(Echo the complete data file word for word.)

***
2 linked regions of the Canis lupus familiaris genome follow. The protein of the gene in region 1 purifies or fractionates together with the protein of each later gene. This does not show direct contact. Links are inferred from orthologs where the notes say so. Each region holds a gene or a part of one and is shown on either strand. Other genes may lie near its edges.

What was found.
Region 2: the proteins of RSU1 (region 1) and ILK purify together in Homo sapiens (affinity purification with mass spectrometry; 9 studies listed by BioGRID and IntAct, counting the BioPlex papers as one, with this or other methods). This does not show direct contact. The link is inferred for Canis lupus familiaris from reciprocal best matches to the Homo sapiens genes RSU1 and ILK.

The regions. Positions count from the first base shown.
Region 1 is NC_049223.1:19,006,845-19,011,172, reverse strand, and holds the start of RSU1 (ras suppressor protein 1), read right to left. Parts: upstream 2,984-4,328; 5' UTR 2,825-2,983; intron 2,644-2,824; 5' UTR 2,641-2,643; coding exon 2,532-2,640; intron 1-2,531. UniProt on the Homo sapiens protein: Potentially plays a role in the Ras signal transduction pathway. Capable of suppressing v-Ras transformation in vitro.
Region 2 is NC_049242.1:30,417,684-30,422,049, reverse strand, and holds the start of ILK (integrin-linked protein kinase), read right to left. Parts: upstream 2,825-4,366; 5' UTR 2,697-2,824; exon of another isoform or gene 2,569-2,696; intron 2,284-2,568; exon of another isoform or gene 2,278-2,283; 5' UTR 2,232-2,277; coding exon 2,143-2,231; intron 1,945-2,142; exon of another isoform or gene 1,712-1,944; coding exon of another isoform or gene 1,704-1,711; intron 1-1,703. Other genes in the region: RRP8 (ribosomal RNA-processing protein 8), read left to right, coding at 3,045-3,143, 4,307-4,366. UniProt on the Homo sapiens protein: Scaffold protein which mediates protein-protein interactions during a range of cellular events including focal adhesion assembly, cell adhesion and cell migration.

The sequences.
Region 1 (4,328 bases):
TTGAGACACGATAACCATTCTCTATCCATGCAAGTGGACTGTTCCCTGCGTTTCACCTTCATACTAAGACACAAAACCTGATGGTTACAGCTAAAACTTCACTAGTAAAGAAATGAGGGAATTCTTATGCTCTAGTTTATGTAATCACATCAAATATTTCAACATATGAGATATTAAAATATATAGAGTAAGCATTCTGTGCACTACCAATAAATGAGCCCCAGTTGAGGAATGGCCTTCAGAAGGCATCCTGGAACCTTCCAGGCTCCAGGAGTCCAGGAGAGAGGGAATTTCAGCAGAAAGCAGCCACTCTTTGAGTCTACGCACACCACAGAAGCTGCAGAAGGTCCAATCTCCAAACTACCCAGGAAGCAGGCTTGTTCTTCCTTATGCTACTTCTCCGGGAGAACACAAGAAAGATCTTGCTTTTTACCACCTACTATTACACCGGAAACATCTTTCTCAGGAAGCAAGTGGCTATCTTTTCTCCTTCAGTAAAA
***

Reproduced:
2 linked regions of the Canis lupus familiaris genome follow. The protein of the gene in region 1 purifies or fractionates together with the protein of each later gene. This does not show direct contact. Links are inferred from orthologs where the notes say so. Each region holds a gene or a part of one and is shown on either strand. Other genes may lie near its edges.

What was found.
Region 2: the proteins of RSU1 (region 1) and ILK purify together in Homo sapiens (affinity purification with mass spectrometry; 9 studies listed by BioGRID and IntAct, counting the BioPlex papers as one, with this or other methods). This does not show direct contact. The link is inferred for Canis lupus familiaris from reciprocal best matches to the Homo sapiens genes RSU1 and ILK.

The regions. Positions count from the first base shown.
Region 1 is NC_049223.1:19,006,845-19,011,172, reverse strand, and holds the start of RSU1 (ras suppressor protein 1), read right to left. Parts: upstream 2,984-4,328; 5' UTR 2,825-2,983; intron 2,644-2,824; 5' UTR 2,641-2,643; coding exon 2,532-2,640; intron 1-2,531. UniProt on the Homo sapiens protein: Potentially plays a role in the Ras signal transduction pathway. Capable of suppressing v-Ras transformation in vitro.
Region 2 is NC_049242.1:30,417,684-30,422,049, reverse strand, and holds the start of ILK (integrin-linked protein kinase), read right to left. Parts: upstream 2,825-4,366; 5' UTR 2,697-2,824; exon of another isoform or gene 2,569-2,696; intron 2,284-2,568; exon of another isoform or gene 2,278-2,283; 5' UTR 2,232-2,277; coding exon 2,143-2,231; intron 1,945-2,142; exon of another isoform or gene 1,712-1,944; coding exon of another isoform or gene 1,704-1,711; intron 1-1,703. Other genes in the region: RRP8 (ribosomal RNA-processing protein 8), read left to right, coding at 3,045-3,143, 4,307-4,366. UniProt on the Homo sapiens protein: Scaffold protein which mediates protein-protein interactions during a range of cellular events including focal adhesion assembly, cell adhesion and cell migration.

The sequences.
Region 1 (4,328 bases):
TTGAGACACGATAACCATTCTCTATCCATGCAAGTGGACTGTTCCCTGCGTTTCACCTTCATACTAAGACACAAAACCTGATGGTTACAGCTAAAACTTCACTAGTAAAGAAATGAGGGAATTCTTATGCTCTAGTTTATGTAATCACATCAAATATTTCAACATATGAGATATTAAAATATATAGAGTAAGCATTCTGTGCACTACCAATAAATGAGCCCCAGTTGAGGAATGGCCTTCAGAAGGCATCCTGGAACCTTCCAGGCTCCAGGAGTCCAGGAGAGAGGGAATTTCAGCAGAAAGCAGCCACTCTTTGAGTCTACGCACACCACAGAAGCTGCAGAAGGTCCAATCTCCAAACTACCCAGGAAGCAGGCTTGTTCTTCCTTATGCTACTTCTCCGGGAGAACACAAGAAAGATCTTGCTTTTTACCACCTACTATTACACCGGAAACATCTTTCTCAGGAAGCAAGTGGCTATCTTTTCTCCTTCAGTAAAA